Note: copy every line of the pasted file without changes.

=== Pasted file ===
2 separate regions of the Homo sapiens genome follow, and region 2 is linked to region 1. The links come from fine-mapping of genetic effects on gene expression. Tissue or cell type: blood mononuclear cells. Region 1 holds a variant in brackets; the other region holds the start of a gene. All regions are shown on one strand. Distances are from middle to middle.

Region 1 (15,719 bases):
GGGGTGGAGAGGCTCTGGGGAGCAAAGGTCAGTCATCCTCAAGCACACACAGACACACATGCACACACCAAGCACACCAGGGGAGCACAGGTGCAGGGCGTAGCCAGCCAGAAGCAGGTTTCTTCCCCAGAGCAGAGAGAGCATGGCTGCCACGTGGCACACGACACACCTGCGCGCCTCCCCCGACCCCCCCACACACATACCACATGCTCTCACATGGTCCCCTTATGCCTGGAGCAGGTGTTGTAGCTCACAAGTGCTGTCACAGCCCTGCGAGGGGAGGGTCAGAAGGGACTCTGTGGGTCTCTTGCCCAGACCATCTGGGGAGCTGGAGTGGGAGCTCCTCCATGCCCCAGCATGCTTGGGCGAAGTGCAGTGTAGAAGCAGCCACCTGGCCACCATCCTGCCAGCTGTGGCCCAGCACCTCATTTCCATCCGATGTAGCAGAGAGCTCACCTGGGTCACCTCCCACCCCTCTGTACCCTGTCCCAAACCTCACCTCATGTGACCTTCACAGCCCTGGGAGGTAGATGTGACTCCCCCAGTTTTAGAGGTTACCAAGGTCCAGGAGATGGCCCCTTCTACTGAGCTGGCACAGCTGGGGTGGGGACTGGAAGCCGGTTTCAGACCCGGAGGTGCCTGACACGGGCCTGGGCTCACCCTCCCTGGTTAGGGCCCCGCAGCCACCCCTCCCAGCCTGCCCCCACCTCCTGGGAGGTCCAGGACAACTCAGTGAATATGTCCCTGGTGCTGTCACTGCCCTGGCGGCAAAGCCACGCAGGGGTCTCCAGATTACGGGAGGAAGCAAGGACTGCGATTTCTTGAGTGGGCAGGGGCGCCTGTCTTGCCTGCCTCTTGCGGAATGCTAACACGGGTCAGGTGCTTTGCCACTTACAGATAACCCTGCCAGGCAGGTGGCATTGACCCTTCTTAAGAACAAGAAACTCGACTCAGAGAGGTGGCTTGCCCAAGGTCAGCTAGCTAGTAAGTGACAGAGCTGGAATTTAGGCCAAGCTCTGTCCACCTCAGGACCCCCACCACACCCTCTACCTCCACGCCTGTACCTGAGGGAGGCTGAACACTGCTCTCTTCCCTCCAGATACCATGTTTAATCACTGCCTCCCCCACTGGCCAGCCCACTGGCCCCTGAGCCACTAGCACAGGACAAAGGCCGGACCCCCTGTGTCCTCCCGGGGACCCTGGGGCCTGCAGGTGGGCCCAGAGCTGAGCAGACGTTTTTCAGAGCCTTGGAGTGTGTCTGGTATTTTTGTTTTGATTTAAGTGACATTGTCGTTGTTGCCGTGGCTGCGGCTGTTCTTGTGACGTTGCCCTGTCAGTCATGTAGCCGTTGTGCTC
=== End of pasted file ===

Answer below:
2 separate regions of the Homo sapiens genome follow, and region 2 is linked to region 1. The links come from fine-mapping of genetic effects on gene expression. Tissue or cell type: blood mononuclear cells. Region 1 holds a variant in brackets; the other region holds the start of a gene. All regions are shown on one strand. Distances are from middle to middle.

Region 1 (15,719 bases):
GGGGTGGAGAGGCTCTGGGGAGCAAAGGTCAGTCATCCTCAAGCACACACAGACACACATGCACACACCAAGCACACCAGGGGAGCACAGGTGCAGGGCGTAGCCAGCCAGAAGCAGGTTTCTTCCCCAGAGCAGAGAGAGCATGGCTGCCACGTGGCACACGACACACCTGCGCGCCTCCCCCGACCCCCCCACACACATACCACATGCTCTCACATGGTCCCCTTATGCCTGGAGCAGGTGTTGTAGCTCACAAGTGCTGTCACAGCCCTGCGAGGGGAGGGTCAGAAGGGACTCTGTGGGTCTCTTGCCCAGACCATCTGGGGAGCTGGAGTGGGAGCTCCTCCATGCCCCAGCATGCTTGGGCGAAGTGCAGTGTAGAAGCAGCCACCTGGCCACCATCCTGCCAGCTGTGGCCCAGCACCTCATTTCCATCCGATGTAGCAGAGAGCTCACCTGGGTCACCTCCCACCCCTCTGTACCCTGTCCCAAACCTCACCTCATGTGACCTTCACAGCCCTGGGAGGTAGATGTGACTCCCCCAGTTTTAGAGGTTACCAAGGTCCAGGAGATGGCCCCTTCTACTGAGCTGGCACAGCTGGGGTGGGGACTGGAAGCCGGTTTCAGACCCGGAGGTGCCTGACACGGGCCTGGGCTCACCCTCCCTGGTTAGGGCCCCGCAGCCACCCCTCCCAGCCTGCCCCCACCTCCTGGGAGGTCCAGGACAACTCAGTGAATATGTCCCTGGTGCTGTCACTGCCCTGGCGGCAAAGCCACGCAGGGGTCTCCAGATTACGGGAGGAAGCAAGGACTGCGATTTCTTGAGTGGGCAGGGGCGCCTGTCTTGCCTGCCTCTTGCGGAATGCTAACACGGGTCAGGTGCTTTGCCACTTACAGATAACCCTGCCAGGCAGGTGGCATTGACCCTTCTTAAGAACAAGAAACTCGACTCAGAGAGGTGGCTTGCCCAAGGTCAGCTAGCTAGTAAGTGACAGAGCTGGAATTTAGGCCAAGCTCTGTCCACCTCAGGACCCCCACCACACCCTCTACCTCCACGCCTGTACCTGAGGGAGGCTGAACACTGCTCTCTTCCCTCCAGATACCATGTTTAATCACTGCCTCCCCCACTGGCCAGCCCACTGGCCCCTGAGCCACTAGCACAGGACAAAGGCCGGACCCCCTGTGTCCTCCCGGGGACCCTGGGGCCTGCAGGTGGGCCCAGAGCTGAGCAGACGTTTTTCAGAGCCTTGGAGTGTGTCTGGTATTTTTGTTTTGATTTAAGTGACATTGTCGTTGTTGCCGTGGCTGCGGCTGTTCTTGTGACGTTGCCCTGTCAGTCATGTAGCCGTTGTGCTC